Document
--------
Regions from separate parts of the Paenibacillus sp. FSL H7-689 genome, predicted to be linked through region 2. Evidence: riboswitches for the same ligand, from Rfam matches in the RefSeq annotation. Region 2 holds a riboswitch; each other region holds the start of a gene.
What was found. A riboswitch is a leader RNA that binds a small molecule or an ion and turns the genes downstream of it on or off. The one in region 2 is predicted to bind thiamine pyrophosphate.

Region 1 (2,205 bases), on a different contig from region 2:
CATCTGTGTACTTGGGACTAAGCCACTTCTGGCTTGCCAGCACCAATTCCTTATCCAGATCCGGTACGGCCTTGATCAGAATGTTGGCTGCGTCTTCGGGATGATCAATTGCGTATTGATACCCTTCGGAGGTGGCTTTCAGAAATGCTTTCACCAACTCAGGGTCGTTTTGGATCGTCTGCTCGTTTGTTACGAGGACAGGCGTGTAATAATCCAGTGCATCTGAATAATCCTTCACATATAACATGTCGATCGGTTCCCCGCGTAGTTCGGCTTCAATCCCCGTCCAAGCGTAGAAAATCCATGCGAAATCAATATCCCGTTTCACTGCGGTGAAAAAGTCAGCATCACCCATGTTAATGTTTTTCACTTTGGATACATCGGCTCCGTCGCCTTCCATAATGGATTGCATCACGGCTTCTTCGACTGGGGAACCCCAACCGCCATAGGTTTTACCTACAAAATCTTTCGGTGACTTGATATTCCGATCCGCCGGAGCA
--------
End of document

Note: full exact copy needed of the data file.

Regions from separate parts of the Paenibacillus sp. FSL H7-689 genome, predicted to be linked through region 2. Evidence: riboswitches for the same ligand, from Rfam matches in the RefSeq annotation. Region 2 holds a riboswitch; each other region holds the start of a gene.
What was found. A riboswitch is a leader RNA that binds a small molecule or an ion and turns the genes downstream of it on or off. The one in region 2 is predicted to bind thiamine pyrophosphate.

Region 1 (2,205 bases), on a different contig from region 2:
CATCTGTGTACTTGGGACTAAGCCACTTCTGGCTTGCCAGCACCAATTCCTTATCCAGATCCGGTACGGCCTTGATCAGAATGTTGGCTGCGTCTTCGGGATGATCAATTGCGTATTGATACCCTTCGGAGGTGGCTTTCAGAAATGCTTTCACCAACTCAGGGTCGTTTTGGATCGTCTGCTCGTTTGTTACGAGGACAGGCGTGTAATAATCCAGTGCATCTGAATAATCCTTCACATATAACATGTCGATCGGTTCCCCGCGTAGTTCGGCTTCAATCCCCGTCCAAGCGTAGAAAATCCATGCGAAATCAATATCCCGTTTCACTGCGGTGAAAAAGTCAGCATCACCCATGTTAATGTTTTTCACTTTGGATACATCGGCTCCGTCGCCTTCCATAATGGATTGCATCACGGCTTCTTCGACTGGGGAACCCCAACCGCCATAGGTTTTACCTACAAAATCTTTCGGTGACTTGATATTCCGATCCGCCGGAGCA